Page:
Leigh Butler did not say this. Leigh Butler was not here:
> On Tue, 14 Oct 2003 21:32:57 +0200, Johan Gustafsson
> <***@e-bostad.net> wrote:
>>>> So, I watched "The Ring" the other night on cable, and I enjoyed
>>>> it even if it did scare the bejeezus out of me, but upon
>>>> retropesction, I am absolutely baffled.
>>>> Can someone please explain to me what the hell was going on?
>>>> Obviously, spoilers are being addressed below...
>>> Another thing I didn't really realize until I saw it the second time
>>> was that the TV in the cabin was directly over the well, and that
>>> she clearly "made" that video as those kids were trying to tape the
>>> football game. So they were the first ones to see it. Maybe that was
>>> obvious to everyone else, but that confused me the first time
>> Of course, the "tape legend" seems rather developed if it started
>> that week. Neither tape nor phone call specifies what's going to
>> happen after seven days.
> The phone call doesn't? I thought it did. Doesn't it say something
> like "in seven days you will see the ring, and then you die"? Or was
> that only for the trailer?
Must only have been the trailer. It's definitely just "Seven days..." in
>>>> Also, even though Rachel "rescued" Samora, she's still pissed off
>>>> and Evil(tm)?
>>> Well, that was actually the one part of the movie I had a problem
>>> with. Rachel's son  is all, "You helped her? You weren't supposed
>>> to help her!" and then we get that completely awesome and
>>> scary-as-hell scene of Samara climbing out of the TV to kill Noah
>>> (which freaked me right the fuck out, I don't mind saying),
>> You and me both, although I was desensitized from watching the
>> (almost identical) scene in the Japanese original.
> Haven't seen the original. Don't think I'm going to, just because I
> always tend to favor the version I see first over anything later,
> regardless, and it gets annoying.
That's a pity. Ring US is a bit of a mishmash of Ring Japan and Ring 2.
The original Japanese version is cleaner and with less distractions from the
story - plus, you find out who she's planning on having her son show the
> Splatter flicks almost never scare me. Gross out, sure, but scare, no.
> I _snickered_ through both Hellraisers and the two or three Nightmare
> on Elm Streets I saw (including the first one).
There was one jump in the original NOES; when the dead girl appears in class
in the body bag. I saw that film when it was first released on video,
though, so I saw it a bit earlier than you (and I was probably younger,
> _The Ring_, though, scared me. _The Others_ scared me. _What Lies
> Beneath_, though not the most stellar film, had some good nervous
> tension going in the second act. _Alien_, that scared the crap out of
Alien? It's a great movie (and I look forward to the enhanced cut), but
plotwise it's no more than Friday the 13th In Space.
> I think what all those films did, that I don't find your average
> horror film does all that well, is (a) build excruciating tension in
> lieu of (or at least for a good long while before) explosive violence,
> and (b) let the audience's imagination do most of the work in building
> that tension before finally giving them the payoff.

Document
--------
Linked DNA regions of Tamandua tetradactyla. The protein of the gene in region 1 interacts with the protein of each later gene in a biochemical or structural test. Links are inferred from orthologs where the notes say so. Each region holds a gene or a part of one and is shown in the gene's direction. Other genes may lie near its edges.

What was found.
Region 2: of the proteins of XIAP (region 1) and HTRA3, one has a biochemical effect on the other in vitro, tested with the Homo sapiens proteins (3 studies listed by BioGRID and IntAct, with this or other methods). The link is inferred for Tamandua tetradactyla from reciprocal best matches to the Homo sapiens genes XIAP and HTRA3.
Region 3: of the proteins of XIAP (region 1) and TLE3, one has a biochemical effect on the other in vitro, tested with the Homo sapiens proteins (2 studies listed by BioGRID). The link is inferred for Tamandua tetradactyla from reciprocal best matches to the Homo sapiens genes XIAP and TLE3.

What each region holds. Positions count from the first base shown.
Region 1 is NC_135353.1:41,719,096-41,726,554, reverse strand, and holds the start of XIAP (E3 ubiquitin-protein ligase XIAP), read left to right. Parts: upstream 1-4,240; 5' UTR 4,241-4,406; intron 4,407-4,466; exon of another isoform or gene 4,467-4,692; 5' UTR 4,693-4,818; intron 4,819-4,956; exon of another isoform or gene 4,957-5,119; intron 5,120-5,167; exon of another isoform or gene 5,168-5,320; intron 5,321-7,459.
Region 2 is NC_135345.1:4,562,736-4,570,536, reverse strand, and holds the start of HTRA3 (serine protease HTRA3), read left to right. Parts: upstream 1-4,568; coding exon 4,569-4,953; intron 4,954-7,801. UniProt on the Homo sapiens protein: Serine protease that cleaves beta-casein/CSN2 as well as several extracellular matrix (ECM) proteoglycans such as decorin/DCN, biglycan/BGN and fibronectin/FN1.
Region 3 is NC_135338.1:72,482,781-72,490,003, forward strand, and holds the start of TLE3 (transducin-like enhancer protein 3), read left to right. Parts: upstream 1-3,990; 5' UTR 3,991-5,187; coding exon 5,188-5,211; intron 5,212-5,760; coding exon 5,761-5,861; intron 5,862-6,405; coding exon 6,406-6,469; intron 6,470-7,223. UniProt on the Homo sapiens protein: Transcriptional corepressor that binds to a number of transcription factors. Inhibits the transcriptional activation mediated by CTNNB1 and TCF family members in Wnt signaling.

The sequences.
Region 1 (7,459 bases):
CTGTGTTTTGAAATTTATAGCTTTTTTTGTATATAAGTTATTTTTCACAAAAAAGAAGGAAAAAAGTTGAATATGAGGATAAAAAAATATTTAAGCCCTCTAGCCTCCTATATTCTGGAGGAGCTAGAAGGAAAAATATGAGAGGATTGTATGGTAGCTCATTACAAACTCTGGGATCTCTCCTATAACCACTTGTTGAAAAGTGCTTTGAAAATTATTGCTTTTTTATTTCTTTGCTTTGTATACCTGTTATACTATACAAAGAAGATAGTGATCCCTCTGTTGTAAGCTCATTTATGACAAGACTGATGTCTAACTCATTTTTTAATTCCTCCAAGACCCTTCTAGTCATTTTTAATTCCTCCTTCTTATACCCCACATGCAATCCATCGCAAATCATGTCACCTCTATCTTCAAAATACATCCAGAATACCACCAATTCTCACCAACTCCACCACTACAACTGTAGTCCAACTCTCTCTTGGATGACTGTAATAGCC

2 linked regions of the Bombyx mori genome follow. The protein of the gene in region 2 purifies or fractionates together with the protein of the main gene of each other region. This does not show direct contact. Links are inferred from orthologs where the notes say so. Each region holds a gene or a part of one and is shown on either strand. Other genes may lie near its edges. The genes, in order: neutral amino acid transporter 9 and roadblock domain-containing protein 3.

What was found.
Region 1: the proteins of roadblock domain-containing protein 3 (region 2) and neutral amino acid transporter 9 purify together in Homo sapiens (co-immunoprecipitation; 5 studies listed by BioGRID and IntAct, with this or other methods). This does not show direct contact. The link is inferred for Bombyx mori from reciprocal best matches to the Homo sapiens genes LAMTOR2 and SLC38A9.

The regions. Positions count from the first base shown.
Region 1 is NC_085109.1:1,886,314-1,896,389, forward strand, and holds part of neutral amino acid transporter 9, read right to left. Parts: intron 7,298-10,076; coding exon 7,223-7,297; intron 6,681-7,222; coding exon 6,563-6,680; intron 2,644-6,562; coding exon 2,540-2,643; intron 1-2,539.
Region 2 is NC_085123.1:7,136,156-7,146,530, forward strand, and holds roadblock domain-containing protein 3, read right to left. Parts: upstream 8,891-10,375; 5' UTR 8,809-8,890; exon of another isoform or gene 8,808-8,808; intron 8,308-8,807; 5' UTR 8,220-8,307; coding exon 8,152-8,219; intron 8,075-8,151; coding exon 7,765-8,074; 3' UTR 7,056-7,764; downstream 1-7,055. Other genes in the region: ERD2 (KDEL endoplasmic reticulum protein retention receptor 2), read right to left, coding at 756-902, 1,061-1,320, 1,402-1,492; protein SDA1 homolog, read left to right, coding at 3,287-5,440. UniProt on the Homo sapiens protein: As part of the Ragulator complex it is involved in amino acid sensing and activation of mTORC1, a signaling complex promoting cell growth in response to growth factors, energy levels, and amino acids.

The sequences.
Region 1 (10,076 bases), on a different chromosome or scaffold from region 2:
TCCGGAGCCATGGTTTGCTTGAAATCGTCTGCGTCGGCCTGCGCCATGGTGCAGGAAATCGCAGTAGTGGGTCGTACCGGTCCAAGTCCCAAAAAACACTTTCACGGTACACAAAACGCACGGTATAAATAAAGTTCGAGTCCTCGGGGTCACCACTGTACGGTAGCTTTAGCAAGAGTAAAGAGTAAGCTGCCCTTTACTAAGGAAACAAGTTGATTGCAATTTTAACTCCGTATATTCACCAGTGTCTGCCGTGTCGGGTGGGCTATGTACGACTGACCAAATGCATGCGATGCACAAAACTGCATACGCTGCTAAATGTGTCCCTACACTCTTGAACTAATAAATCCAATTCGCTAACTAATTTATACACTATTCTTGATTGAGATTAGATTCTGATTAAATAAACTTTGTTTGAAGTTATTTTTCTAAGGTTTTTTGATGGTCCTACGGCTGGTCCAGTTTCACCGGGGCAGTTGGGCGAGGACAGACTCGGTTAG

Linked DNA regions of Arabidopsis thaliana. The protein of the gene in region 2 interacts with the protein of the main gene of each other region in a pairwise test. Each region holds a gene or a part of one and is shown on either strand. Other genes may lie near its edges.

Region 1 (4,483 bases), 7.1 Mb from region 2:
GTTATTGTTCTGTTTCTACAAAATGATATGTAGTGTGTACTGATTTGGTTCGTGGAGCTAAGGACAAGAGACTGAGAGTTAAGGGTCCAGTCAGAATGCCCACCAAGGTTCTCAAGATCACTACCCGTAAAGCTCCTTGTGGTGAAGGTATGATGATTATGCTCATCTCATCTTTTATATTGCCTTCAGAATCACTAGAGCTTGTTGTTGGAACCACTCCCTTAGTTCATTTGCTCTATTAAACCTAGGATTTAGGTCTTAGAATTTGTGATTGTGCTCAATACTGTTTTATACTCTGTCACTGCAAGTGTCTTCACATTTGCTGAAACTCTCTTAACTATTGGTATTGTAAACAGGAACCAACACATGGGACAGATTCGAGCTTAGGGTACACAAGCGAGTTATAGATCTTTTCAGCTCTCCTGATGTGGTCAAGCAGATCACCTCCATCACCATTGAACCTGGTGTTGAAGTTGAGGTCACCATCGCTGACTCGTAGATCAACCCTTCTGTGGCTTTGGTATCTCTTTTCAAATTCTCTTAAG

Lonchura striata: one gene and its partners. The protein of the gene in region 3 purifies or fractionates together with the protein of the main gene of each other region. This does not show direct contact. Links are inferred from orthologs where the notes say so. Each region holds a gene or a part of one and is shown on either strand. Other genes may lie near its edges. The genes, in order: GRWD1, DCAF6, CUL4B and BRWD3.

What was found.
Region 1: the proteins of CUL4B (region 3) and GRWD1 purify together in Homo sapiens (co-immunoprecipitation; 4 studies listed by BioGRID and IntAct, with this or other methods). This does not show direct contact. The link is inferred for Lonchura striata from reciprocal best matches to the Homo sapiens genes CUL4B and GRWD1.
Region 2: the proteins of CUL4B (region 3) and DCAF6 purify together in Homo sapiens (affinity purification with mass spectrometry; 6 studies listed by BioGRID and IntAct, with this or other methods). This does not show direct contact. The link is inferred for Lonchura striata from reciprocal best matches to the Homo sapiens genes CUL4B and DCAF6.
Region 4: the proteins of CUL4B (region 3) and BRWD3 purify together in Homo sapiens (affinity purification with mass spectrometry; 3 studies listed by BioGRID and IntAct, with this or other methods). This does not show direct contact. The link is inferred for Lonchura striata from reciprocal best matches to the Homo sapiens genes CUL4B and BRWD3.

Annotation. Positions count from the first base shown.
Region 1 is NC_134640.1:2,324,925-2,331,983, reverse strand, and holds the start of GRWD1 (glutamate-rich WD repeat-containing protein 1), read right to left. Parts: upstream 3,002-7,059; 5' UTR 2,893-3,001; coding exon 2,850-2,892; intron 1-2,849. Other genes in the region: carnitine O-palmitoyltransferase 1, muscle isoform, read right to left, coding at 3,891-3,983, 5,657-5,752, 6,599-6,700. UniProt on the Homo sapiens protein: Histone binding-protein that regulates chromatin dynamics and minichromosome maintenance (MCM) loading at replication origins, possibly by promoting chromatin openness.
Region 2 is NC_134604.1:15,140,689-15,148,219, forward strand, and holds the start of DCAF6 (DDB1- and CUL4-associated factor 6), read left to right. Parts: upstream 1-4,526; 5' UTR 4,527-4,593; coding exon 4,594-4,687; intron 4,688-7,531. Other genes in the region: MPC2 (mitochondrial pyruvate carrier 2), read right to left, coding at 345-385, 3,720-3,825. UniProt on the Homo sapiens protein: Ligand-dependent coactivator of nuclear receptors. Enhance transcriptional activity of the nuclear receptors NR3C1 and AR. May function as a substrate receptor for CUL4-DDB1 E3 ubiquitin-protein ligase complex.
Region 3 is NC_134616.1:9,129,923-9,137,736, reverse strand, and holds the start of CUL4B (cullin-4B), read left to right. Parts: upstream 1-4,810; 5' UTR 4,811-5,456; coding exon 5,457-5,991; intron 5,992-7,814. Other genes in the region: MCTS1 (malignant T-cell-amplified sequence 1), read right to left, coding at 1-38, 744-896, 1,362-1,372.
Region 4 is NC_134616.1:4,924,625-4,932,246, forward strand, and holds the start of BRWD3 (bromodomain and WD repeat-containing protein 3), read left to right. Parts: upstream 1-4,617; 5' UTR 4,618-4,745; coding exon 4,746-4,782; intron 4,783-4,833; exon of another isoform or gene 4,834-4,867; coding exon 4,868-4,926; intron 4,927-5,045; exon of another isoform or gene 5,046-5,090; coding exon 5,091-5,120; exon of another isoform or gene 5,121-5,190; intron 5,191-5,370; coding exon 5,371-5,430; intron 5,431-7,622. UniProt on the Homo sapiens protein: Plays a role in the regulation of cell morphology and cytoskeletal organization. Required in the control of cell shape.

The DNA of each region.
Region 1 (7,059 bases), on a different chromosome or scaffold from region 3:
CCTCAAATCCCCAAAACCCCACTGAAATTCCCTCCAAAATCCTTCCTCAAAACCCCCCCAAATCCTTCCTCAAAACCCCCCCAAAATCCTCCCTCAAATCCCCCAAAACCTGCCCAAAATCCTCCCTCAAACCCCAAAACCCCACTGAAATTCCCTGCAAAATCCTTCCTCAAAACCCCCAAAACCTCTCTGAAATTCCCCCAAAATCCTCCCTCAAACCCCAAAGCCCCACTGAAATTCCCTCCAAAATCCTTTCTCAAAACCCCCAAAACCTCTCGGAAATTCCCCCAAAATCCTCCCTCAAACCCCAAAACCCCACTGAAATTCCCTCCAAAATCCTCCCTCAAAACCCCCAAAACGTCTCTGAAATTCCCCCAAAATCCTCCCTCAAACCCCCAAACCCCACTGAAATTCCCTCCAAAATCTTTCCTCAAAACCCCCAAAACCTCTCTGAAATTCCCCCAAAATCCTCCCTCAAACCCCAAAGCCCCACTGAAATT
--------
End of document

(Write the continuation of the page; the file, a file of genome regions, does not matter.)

Event Horizon did that *extremely* well until it bottled it in the last act.
I have friends - not particularly weak-stomached friends - who had to leave
before it got that far.
> Also, now that I look at it, most or all of those films that really
> got to me did not have the standard "group of college kids/high school
> kids/random pretty people find themselves in conveniently hemmed-in
> situation with serial killer/monster/alien/mutant bunny on the loose;
> wacky gore and mayhem hijinks ensue" type set-up.
Because such films are not scary, as a rule. The only exceptions seem to be
John Carpenter's remake of The Thing - actually, Carpenter does
claustrophobia pretty well in general - and My Little Eye.
> Instead they are
> tightly focused on one central protagonist who has almost exclusive
> command of the camera throughout, and everything is gradually revealed
> only as she (they all seem to be female, too) discovers it.
Seemed pretty obvious to me. You've got three things working there:
1) You're more likely to be afraid for a protagonist if you can identify
with them. If there's only one protagonist, you get to know them better and
so can identify more closely. Of course, being female helps this as well.
2) That which is not known is more frightening than that which is. The
hardest part of a horror film to do is the reveal; it's hard to be scared
when you know everything. And of course, if you know no more than the
protagonist you have another point of identification.
3) Female protagonists inspire a sympathetic fear in female viewers and a
protective response in male viewers.
Now, one interesting thing you *didn't* notice was the thing that connects
the protagonists of What Lies Beneath, The Exorcist, The Ring and The
Others. I'll put in a bit of blank space here, so you can have a quick
guess before you read on.
The answer is that they're all parents - as, for that matter, is Lynn Sear
in The Sixth Sense. Also, four of those five films concern *single* mothers
and the last has the mother in jeopardy. This adds yet another level of
fear response; the fear of what will happen to the children if the parents
are taken away. (Ripley is also a mother, as it happens, but we don't find
that out until Aliens - which is why I didn't count it above. It does,
however, add to the surrogate mother relationship she has with Newt.)
I spent six months in the cheese bin!